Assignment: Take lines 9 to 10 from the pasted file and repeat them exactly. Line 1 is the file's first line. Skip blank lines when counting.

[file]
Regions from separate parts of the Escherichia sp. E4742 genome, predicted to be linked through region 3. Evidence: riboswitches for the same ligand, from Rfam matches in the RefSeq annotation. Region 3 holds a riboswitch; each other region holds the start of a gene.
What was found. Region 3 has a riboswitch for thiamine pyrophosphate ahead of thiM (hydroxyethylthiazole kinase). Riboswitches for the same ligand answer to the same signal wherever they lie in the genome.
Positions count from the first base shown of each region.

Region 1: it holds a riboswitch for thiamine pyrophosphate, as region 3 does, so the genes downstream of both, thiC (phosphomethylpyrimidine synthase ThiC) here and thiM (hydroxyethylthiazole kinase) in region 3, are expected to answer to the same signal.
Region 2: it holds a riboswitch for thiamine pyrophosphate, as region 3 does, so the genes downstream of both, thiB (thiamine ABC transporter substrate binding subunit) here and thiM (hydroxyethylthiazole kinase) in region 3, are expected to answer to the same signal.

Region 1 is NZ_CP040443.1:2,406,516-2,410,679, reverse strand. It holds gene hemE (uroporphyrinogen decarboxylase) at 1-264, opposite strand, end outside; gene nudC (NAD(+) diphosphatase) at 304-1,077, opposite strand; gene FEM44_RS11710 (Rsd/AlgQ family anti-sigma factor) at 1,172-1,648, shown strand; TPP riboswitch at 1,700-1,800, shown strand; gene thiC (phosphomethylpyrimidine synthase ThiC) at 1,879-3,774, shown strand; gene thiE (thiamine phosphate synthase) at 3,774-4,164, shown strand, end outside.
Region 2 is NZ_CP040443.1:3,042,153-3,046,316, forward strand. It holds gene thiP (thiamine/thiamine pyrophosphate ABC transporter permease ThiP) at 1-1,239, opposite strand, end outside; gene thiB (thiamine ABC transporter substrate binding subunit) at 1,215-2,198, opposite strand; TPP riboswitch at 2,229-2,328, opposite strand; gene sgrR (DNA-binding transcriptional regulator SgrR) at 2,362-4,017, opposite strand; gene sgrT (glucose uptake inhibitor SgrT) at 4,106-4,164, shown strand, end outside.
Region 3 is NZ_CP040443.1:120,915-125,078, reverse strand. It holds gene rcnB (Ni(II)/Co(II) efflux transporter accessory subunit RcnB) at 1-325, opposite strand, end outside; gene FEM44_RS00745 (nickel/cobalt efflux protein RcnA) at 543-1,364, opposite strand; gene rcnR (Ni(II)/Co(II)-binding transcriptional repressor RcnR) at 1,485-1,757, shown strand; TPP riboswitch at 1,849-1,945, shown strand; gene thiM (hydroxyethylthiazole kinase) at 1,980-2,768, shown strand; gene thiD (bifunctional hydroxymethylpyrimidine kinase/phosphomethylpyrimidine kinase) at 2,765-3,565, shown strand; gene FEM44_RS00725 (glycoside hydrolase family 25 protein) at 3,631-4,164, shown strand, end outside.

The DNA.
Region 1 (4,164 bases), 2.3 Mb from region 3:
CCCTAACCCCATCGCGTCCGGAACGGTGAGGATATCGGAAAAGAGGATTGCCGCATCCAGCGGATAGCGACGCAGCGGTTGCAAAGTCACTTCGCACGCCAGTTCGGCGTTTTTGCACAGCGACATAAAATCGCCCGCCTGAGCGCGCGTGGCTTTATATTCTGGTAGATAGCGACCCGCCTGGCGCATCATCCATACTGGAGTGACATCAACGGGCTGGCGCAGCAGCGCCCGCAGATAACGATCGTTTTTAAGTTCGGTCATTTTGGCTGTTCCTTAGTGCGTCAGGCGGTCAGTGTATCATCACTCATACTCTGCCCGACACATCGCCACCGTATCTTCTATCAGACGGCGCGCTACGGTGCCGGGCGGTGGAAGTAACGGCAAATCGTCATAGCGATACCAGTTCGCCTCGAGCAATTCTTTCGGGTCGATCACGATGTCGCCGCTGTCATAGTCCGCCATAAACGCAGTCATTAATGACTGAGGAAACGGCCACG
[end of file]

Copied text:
The DNA.
Region 1 (4,164 bases), 2.3 Mb from region 3: